On Feb. 28, the Senate Committee on State Affairs advanced Senate Bill 15, which would prohibit cities from mandating that employers offer paid leave, including for holidays and sick days, and would nullify existing ordinances, including Austin's, now tied up in the courts.
One of the bill's three primary authors, Sen. Brandon Creighton, R-Conroe, defends SB 15 as a way to prevent "meddling" in private business and to ensure "consistency across the state" rather than a "patchwork of laws that can change in a matter of miles." City Council Member Greg Casar, architect of Austin's ordinance, testified before State Affairs and pointed to the public health experts, advocates, and local businesses in his corner. "I know some of you don't like Austin too much; you think we go too far, but I'm here so you know where we're coming from," Casar said. "We are a city that is just trying to do better by our people. This bill before you is giving up on working Texans. It's saying, 'Let's wipe out worker protection laws across the state.'"
The Texas Public Policy Foundation and other groups backing SB 15 say it would save businesses from financial jeopardy, especially restaurants with part-time workers – but those challenging that claim include Adam Orman, co-owner of Austin restaurant L'oca d'oro. "We need to act in ways that sustain and grow not just our businesses, but the health of our communities," he said. "Paid sick leave should be the bare minimum offered to keep our employees healthy, which in turn keeps our communities healthy."
Embattled Texas Secretary of State David Whitley has cleared the Senate Committee on Nominations via a 4-3 party-line vote on Feb. 28. Amid his "voter fraud" fiasco, Whitley has drawn intense scrutiny – not to mention three lawsuits from civil rights groups – and it's more than possible that his road to confirmation by the full Senate, and with it his brief tenure as SoS, is coming to an end. All 12 Senate Democrats have vowed to block Whitley's nom; he would presumably need two of those votes to meet the two-thirds (of 31) threshold for confirmation. To save the chances of his lackey maintaining his post, Gov. Greg Abbott has instead thrown Texas Department of Public Safety Director Steve McCraw under the bus, saying Whitley was just relying on data that DPS knew was flawed. "DPS did not adequately communicate that to the secretary of state," said Abbott on a recent radio interview, "so part of the fault goes to [McCraw] for causing the error in the first place."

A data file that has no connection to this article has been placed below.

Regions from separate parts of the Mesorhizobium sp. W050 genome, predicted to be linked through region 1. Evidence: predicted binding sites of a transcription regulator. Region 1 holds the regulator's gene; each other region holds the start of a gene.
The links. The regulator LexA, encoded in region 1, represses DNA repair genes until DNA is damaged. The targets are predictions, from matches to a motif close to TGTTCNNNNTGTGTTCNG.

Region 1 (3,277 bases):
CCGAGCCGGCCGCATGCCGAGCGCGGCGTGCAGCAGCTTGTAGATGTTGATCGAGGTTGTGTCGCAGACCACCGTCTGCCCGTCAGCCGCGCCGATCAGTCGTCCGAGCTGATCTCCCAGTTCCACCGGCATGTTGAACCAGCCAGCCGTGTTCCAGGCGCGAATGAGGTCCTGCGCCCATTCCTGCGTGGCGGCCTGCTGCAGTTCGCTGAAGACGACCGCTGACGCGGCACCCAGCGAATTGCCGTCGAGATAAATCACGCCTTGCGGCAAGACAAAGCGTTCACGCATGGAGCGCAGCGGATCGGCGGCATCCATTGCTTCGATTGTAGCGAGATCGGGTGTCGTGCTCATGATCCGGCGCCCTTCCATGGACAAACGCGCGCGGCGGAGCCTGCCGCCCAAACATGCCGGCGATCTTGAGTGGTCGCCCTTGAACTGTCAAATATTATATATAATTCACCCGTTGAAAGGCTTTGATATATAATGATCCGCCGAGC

Meanwhile, in a frequently biting ruling released Feb. 27, U.S. District Judge Fred Biery ordered county officials across the state to end any purges of voter rolls triggered by Whitley's list of suspected "noncitizen" voters. Biery said evidence showed "there is no widespread voter fraud" and described the SoS move as a "ham-handed" attempt to "ferret the infinitesimal needles out of the haystack of 15 million Texas voters" that reflects "the power of government to strike fear and anxiety and intimidate the least powerful among us." Voter Registrar Bruce Elfant had been reviewing the Travis County list for accuracy and posting his findings on the county's website, but he has now suspended that work, having determined that nearly half of the county's voters on Whitley's list were there in error and not having enough information to rectify the others. Judge Biery concluded, "The Court further finds and concludes the Secretary of State, though perhaps unintentionally, created this mess. As Robert Fulghum taught in All I Really Need to Know I Learned in Kindergarten, 'Always put things back where we found them and clean up our own messes.'"
This Friday, March 8, marks the 60th day of session, which is the deadline for the unrestricted filing of bills and joint resolutions (other than local bills, emergency appropriations, and the governor's "emergency" items). To date, about 3,000 bills have been filed in the House and more than 1,000 in the Senate. The session has been relatively slow so far, but expect things to speed up in these last 80 days.
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